Total Pageviews

Friday, January 1, 2010


The first meal of the year is always symbolically significant. Growing up in Hawaii, it was a special Japanese feast featuring ozoni (annual breakfast soup), kuromame (boiled black soybeans), kazunoko (salted herring egg on seaweed), sashimi (raw yellowfin or bluefin tuna), sushi and another dozen or so other dishes, mostly of vegetables, with chicken and pork.

My mother, and, later, Pearl, did all the preparations and I merely enjoyed the meal. Sometimes, a visit to a Buddhist temple for burning incense and small prayer ending with a bit of sake. Usually, this was a day when friends and relatives came by, where liberal amounts of alcohol were served.

I thought about this tradition, but decided to make certain adjustments. First, breakfast is too early, so for me, it was brunch. Mind you, this is similar to my first roast turkey, in that I am preparing everything. I thought of inviting people, but, decided to first experiment alone.

I looked at various ozoni recipes and simplified it to a can of hokkigai


clams (the red color is important this day, as you will see in the sashimi and assorted other items), can of button mushrooms, mochi (pounded rice), mustard cabbage (something called mizuna is mostly used, but you needed to buy a rather large quantity, and I don't like it anyway), green onions, a dash of shoyu and some sake.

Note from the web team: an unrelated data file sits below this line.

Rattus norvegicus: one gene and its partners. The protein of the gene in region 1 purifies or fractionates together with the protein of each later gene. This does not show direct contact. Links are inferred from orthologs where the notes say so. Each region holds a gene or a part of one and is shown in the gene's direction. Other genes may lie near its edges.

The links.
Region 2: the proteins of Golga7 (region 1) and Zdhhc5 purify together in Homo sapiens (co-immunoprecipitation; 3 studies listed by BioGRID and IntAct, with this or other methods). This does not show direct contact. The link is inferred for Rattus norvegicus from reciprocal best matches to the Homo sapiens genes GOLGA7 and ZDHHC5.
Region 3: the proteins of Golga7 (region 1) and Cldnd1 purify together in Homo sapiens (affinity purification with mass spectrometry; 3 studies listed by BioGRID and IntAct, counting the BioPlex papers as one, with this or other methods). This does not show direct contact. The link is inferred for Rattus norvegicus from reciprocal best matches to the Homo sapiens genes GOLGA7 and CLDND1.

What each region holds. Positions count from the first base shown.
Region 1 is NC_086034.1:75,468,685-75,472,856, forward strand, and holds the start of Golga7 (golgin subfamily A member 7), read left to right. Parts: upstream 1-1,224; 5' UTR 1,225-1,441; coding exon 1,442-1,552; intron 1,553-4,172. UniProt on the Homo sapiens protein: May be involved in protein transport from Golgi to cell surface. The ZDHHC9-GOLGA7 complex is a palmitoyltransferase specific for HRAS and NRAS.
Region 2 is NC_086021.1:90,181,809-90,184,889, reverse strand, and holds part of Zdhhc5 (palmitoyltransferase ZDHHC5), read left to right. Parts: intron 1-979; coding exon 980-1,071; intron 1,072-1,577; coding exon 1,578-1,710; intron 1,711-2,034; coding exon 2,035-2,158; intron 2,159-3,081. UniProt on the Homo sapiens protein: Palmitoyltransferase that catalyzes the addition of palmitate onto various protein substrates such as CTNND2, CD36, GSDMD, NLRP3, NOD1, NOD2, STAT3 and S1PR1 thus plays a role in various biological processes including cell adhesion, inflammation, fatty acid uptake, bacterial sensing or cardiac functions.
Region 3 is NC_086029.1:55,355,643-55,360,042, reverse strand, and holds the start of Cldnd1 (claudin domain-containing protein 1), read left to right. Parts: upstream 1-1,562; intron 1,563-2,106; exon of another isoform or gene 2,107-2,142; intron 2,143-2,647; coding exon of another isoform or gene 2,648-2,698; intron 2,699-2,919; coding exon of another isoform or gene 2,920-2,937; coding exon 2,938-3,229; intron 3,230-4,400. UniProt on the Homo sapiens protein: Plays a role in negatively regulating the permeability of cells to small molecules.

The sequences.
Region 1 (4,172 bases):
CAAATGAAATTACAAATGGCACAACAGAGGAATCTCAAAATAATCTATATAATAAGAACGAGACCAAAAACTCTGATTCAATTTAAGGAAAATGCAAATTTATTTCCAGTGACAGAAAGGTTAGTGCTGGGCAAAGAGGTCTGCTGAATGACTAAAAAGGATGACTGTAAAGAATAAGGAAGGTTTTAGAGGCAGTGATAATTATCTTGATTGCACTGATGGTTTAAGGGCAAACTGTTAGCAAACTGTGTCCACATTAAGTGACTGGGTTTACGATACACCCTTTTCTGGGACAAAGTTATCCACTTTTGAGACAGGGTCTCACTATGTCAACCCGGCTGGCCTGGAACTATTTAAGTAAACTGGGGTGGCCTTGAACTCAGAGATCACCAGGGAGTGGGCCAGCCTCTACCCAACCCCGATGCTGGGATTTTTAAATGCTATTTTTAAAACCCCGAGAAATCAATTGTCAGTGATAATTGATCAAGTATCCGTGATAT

The kazunoko could only be purchased for around $26 in a large chunk, and I merely wanted a postage stamp amount, so I used ikura (salted salmon eggs, again, red) instead. I splurged on a $28/pound otoro, a premium portion from the belly of blue-fin tuna.

I tried to find the smallest onaga (a kind of red snapper), and for a fortune bought one, which added to the sashimi and a small amount for frying, with the rest frozen for future use:

I also saw a container of something called chikuzenni (gobo or burdock, hasu or lotus root, carrots, bamboo sprouts, shiitake mushrooms and konnyaku or a potato gel), which I tossed into a pan with slices of rib eye in butter.

I had the #1 rice in the world from Niigata, but felt that the mochi in the soup was sufficient. Or, maybe, I was a bit lazy to actually cook it.

The obligatory liquids included Saporro (as Kenjiro was born in Otaru, lived in Sapporo and went on to Utashinai, before journeying to the USA) beer, Kiku-Masamune taruzake (because you can buy this in a small bottle, with a taste of cedar) and Yoichi 20 year old scotch, which, amazingly enough, was recently selected as the best scotch in the world. The ozoni was fabulous and this simple epicurean delight resulted in a three hour brunch gazing off at a tranquil Honolulu and sparkling Pacific Ocean.



No comments: